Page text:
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Michael Sohn/PA Images
Refugee Olympic Athletes

'Sometimes we couldn't train because of the war. Sometimes there were bombs in the pool'

Yusra Mardini is one of 43 refugee athletes hoping for her dreams to come true in Rio this summer.

YUSRA MARDINI SAYS it so matter-of-factly.

“Sometimes we couldn’t train because of the war. Or sometimes you had training but there was a bomb in the swimming pool.”

She even points upwards, indicating the bombers, with a smile on her face.

“When you have a problem in your life it doesn’t mean you have to sit around and cry like babies or something,” the 17-year-old swimmer continues.

Her problem was the five-year-long conflict ravaging her native Syria. Not something that can be married easily with a decade-long dream of representing your country at the Olympic Games.

A wish that could easily fade as your family decides whether to leave or stay; whether to take the dangerous path to Europe or live with the destruction and hopelessness.

After four years of living through the war, a decision was made. She and her sister Sarah reached their destination in Germany seven months ago.

A talented swimmer hoping to still travel to Rio this summer, Mardini joined the local club and has impressed coach Sven Spannekrebs.

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She was soon identified as one of 43 athletes who could make the International Olympic Council’s new refugee team.

The Refugee Olympic Athletes (ROA) will likely be made up of between five and 10 athletes who have been displaced from their own countries.

In a press conference yesterday, the president of the IOC Thomas Bach said by welcoming the team under the IOC flag and with its anthem, they are sending a message of hope across the world.

Mardini agrees.

“I think first of all I want to do it for all the people, I want to inspire everyone.

The problem was the reason I am here and why I am stronger and I want to reach my goals. So I want to inspire everyone that everyone can do what they believe in their hearts.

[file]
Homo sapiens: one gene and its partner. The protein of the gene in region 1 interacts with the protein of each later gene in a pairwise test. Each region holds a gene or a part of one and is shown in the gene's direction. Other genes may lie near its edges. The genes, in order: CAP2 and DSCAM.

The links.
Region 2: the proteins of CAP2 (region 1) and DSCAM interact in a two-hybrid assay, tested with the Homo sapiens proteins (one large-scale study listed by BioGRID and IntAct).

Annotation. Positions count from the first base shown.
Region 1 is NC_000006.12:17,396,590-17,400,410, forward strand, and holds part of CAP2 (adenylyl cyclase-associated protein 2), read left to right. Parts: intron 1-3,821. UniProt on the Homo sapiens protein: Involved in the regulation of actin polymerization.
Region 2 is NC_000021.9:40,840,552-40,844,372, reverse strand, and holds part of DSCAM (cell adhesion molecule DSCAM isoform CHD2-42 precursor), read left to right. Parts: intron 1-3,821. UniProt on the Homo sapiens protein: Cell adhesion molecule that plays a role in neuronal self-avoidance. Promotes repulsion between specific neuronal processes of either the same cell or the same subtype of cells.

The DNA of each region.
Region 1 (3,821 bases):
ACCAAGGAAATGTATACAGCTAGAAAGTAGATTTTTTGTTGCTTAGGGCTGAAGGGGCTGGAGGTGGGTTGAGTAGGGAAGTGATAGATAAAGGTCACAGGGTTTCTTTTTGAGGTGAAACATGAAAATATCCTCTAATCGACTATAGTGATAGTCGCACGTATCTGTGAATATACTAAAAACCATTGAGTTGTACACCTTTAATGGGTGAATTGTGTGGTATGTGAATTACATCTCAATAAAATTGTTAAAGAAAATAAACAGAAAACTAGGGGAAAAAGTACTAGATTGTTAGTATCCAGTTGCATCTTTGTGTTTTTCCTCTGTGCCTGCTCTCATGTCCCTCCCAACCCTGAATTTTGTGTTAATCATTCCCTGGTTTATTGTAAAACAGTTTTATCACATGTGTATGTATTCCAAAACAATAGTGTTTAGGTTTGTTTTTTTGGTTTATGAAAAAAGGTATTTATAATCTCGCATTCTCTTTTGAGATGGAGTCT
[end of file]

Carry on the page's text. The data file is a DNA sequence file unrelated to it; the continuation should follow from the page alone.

Germany Olympics Syrian Refugee Yusra with her father Ezzat at Friday's press conference Michael Sohn Michael Sohn

The teenager’s hardships didn’t end when she left Syria. She first travelled to Lebanon and then Turkey before taking the life-threatening passage to the Greek island of Lebos, where many of her fellow country men and women perished.

Border-hopping for the next while, they eventually landed in Berlin. The trauma of those months has stayed with her.

“I think my target is to qualify for the Olympics and to be an inspiration for everyone.

I want everyone to stay strong for their goals in life because if you have your goals in front of your eyes you will do everything you can and I think even if I fail I will try again, maybe I will be sad but I will not show it, but I will try again and again until I get it.

“I want to show everybody that it’s hard to arrive at your dreams but it’s not impossible. You can do it; everyone can do it if I can do it, any athlete can do it.”

swim

Spannekrebs describes his young talent as “remarkable” and “an inspiration”.

“She is really good in her mentality she has seen a lot on her way from Syria to Germany and she has really dealt with it really, really well,” he says.

She needs, however, to work on her aerobic and power foundations in the pool, he adds. She also needs to stabilise her techniques which are already “really good” but need to be consistent.

Other contenders for the ROA team include a judoka from the Democratic Republic of Congo who was living in Brazil and an Iranian taekwondo fighter training in Belgium.

More: Kieran Behan targeting unfinished business in Rio

Interview: ‘I was worried about Irish people not accepting me’

Read: Up to 10 athletes to represent Team Refugee at Rio Olympics

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